Author Archives: Amy Bartram

NYEMC 2015

The New York Early Music Celebration returns October 8–18, 2015. I’ll be performing my Medieval Songs 101 program on Tuesday, October 13, at 12:30 PM (full details on my concerts page). The festival’s focus this year is Iberian music, so I’ll be adding more Iberian monophony to the mix of trouvere, troubadour, minnesinger, and Machaut songs (and more). There are loads of great concerts lined up on NYEMC 2015, which is a service project of the Early Music Foundation of NY. You can see the full calendar on their website:

Tribute to Judith Davidoff

On Sunday, 9/20, I volunteered at a benefit for Gotham Early Music Scene (GEMS), which featured a tribute to viol player Judith Davidoff, honoring her years of service to early music in NYC. Judith has founded and played in numerous early music groups, including the NY Consort of Viols, a group I’ve had the pleasure of singing with several times. (Coincidentally, on Friday I had just been to NYPL’s Performing Arts library, where I had listened to a 1972 Waverly Consort album of the Cantigas de Santa Maria—some of which I’m working on—and there Judith was on the cover (and playing beautifully on the LP), along with Jan DeGaetani, among others.) It was great to meet and work with some of the behind-the-scenes people involved with GEMS, which, among other things, supports the production of the Play of Daniel that I’m in. (Daniel returns to Trinity Church’s Twelfth Night Festival in January 2016.) The evening was a wonderful celebration of Judith’s contributions. Plus I wound up leading a singalong—about the viola da gamba, naturally—with noted soprano Sheila Schonbrun (aka Judith’s favorite singer)!

“Daybreak in Alabama” song cycle

Composer John Stone’s song cycle “Daybreak in Alabama” (which I premiered and recorded with John—see Audio page) was the subject of a seminar on Monday, 2/23, at Westminster Choir College in Princeton, NJ. John was present and answered questions about the cycle after hearing four students sing the songs. It’s great that these songs are getting more attention!

The Play of Daniel and Beauvais Cathedral

The Play of Daniel (a production of GEMS, NY)—in which I sing the role of satrap and play medieval lute—returned to the Twelfth Night Festival at Trinity Church Wall St. at the end of December 2014, and it was another success with enthusiastic audiences and a glowing review in the New York Times. I’ve been with this production since its launch at the Cloisters in 2008, and I hope there will be more shows to come! The Play of Daniel was created by singers at Beauvais Cathedral in the twelfth century, and I recently found a great website, called Mapping Gothic France, that has a lot of info about Beauvais Cathedral, including 360-degree panoramic photos (move your mouse slowly to scroll)—check it out here.

Medieval Songs 101 program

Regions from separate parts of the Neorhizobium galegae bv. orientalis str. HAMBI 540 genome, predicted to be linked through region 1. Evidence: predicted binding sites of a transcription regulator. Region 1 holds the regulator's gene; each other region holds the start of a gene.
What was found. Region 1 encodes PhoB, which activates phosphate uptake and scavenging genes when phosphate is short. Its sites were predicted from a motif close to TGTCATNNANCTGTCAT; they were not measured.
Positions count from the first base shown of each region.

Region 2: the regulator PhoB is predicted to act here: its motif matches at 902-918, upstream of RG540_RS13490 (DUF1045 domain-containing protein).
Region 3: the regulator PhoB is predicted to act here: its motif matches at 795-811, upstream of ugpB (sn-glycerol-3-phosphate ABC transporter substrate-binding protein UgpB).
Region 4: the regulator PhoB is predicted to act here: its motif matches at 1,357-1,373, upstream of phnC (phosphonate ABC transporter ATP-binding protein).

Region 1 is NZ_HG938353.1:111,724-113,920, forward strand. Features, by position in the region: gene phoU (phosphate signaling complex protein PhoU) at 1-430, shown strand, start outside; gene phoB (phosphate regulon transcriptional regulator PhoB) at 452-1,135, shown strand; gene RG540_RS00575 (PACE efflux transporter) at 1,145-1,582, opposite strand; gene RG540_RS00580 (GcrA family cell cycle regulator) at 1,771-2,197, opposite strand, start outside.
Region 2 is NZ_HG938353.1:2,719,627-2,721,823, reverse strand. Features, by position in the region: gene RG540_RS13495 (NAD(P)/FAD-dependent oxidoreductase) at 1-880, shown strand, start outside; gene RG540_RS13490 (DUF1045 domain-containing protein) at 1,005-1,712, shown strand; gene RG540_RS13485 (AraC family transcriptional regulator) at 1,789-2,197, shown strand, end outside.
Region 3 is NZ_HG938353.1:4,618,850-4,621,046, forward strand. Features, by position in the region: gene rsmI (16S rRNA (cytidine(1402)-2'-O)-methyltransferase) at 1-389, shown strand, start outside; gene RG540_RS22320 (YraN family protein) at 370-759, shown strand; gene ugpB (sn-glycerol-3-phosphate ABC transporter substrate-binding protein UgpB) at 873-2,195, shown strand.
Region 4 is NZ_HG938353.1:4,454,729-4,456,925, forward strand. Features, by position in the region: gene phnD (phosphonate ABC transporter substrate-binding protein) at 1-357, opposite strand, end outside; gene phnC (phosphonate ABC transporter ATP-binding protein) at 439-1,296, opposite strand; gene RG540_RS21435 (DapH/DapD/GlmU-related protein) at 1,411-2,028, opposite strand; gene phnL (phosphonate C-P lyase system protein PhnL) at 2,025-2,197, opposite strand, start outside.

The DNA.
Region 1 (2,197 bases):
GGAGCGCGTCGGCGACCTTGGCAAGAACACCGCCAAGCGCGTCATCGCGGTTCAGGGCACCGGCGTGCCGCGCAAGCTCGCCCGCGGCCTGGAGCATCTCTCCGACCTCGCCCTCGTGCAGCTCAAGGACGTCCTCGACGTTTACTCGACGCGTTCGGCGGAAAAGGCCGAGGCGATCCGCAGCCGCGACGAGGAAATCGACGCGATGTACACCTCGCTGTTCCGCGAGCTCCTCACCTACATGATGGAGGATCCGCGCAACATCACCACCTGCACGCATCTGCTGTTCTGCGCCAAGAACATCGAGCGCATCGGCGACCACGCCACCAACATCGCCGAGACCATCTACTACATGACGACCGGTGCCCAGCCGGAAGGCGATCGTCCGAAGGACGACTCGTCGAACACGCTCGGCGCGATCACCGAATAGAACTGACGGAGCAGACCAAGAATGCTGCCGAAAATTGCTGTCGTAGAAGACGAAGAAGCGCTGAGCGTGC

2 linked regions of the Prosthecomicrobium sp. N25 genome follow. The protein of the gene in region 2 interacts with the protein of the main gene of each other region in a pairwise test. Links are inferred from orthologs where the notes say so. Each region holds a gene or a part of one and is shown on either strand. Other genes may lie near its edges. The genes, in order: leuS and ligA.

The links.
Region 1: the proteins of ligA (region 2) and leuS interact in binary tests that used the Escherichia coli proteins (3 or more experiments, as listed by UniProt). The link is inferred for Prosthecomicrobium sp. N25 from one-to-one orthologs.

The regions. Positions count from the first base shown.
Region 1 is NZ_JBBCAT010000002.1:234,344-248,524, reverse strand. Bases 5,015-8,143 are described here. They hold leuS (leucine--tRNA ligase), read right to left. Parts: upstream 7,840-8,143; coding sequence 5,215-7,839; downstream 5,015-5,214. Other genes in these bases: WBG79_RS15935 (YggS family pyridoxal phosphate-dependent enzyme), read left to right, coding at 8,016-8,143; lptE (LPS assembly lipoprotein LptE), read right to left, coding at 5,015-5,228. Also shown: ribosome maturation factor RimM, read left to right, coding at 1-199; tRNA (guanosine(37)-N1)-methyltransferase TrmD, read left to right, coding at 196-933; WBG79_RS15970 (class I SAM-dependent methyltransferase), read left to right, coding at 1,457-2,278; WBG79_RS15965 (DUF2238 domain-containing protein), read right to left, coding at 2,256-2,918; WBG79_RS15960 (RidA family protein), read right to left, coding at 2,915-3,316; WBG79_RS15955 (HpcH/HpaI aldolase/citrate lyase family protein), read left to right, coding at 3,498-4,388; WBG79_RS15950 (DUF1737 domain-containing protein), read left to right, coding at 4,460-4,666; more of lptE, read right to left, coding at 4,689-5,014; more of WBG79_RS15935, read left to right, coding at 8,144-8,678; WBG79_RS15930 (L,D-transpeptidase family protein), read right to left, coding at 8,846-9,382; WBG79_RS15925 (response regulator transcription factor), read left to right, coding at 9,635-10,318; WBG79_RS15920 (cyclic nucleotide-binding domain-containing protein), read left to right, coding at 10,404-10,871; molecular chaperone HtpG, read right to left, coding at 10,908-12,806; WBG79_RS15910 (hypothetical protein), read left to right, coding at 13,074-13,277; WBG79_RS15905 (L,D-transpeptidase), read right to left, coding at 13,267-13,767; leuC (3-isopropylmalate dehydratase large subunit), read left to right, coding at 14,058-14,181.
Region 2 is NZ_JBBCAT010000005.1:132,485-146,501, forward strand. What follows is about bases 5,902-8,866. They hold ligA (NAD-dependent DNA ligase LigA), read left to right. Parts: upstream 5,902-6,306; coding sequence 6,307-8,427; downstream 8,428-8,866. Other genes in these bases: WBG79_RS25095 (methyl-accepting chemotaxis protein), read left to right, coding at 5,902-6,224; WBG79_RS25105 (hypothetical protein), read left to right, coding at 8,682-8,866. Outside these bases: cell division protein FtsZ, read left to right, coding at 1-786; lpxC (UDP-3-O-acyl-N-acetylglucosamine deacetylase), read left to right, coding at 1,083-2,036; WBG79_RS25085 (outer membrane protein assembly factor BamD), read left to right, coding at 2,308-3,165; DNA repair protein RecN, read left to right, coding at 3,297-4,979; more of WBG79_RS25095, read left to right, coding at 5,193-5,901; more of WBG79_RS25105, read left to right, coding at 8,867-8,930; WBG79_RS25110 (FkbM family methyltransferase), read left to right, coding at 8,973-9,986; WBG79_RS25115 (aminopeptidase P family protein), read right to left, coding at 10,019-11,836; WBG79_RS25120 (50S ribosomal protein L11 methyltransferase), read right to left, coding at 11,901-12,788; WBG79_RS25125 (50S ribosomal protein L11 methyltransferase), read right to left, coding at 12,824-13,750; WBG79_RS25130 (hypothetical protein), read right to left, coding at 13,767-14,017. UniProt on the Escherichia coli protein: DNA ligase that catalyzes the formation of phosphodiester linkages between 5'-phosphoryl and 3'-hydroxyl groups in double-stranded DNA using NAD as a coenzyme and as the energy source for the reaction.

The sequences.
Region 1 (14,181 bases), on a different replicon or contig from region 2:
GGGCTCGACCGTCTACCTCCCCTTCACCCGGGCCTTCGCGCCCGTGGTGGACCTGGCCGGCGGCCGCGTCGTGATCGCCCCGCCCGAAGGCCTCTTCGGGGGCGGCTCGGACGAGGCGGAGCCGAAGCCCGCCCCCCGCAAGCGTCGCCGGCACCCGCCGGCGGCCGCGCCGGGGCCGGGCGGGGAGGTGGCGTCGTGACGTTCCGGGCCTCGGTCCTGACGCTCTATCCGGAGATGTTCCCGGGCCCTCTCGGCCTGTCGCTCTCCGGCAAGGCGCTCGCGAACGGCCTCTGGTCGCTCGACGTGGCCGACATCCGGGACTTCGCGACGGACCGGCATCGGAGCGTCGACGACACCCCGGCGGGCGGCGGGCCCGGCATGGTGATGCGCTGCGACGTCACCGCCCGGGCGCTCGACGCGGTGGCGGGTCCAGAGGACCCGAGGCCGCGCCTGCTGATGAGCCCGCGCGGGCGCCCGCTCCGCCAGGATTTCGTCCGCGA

On November 6, 2014, I gave a concert of medieval songs, self-accompanied on lute, on the Midtown Concerts series at St. Bartholomew’s Church, NYC. I hope to take this program to many other venues! Here’s what I wrote for the Midtown Concerts blog about it: When people think of medieval song, they may think of monks chanting (definitely one part of medieval music), or often they’ll think of a guy in tights playing a lute and singing “Greensleeves,” and that’s actually renaissance era. So I thought it would be fun to put together a program to introduce audiences to the witty, brilliant poetry and compelling melodies of medieval secular song. The period of music lumped under the heading “medieval” spans one thousand years. For my “Medieval Songs 101” program on the Midtown Concerts series, I’ll be performing songs covering nearly two centuries from Europe and England, in five different languages. The program will include music of the troubadours, trouvères, and minnesingers (I’ll explain more about those terms during the show), plus a song by Guillaume de Machaut. You’ll hear songs by Gace Brulé, Martin Codax, Adam de la Halle, Walther von der Volgeweide, and many others. I’m also doing what is generally considered to be the first sestina (a poetic form), “Lo ferm voler q’el cor m’intra,” by the troubadour Arnaut Daniel.

Concert CD

I’ve finally had a chance to listen to the latest CD from the Choir of St. Luke in the Fields, NYC, O Magnum Mysterium: Christmas in Iberia (2012). It’s a recording of the choir’s December 2011 concert, a fun show I was grateful to be a part of. It features glorious music of the 16th and 17th centuries by Victoria (including his Missa O Magnum Mysterium), Comes, and Guerrero. Besides singing with the choir, I’m the soloist on the Guerrero villancico “Virgen Santa,” but I think my favorite track is the charming “Oyd Oyd” also by Guerrero. You can order the CD here.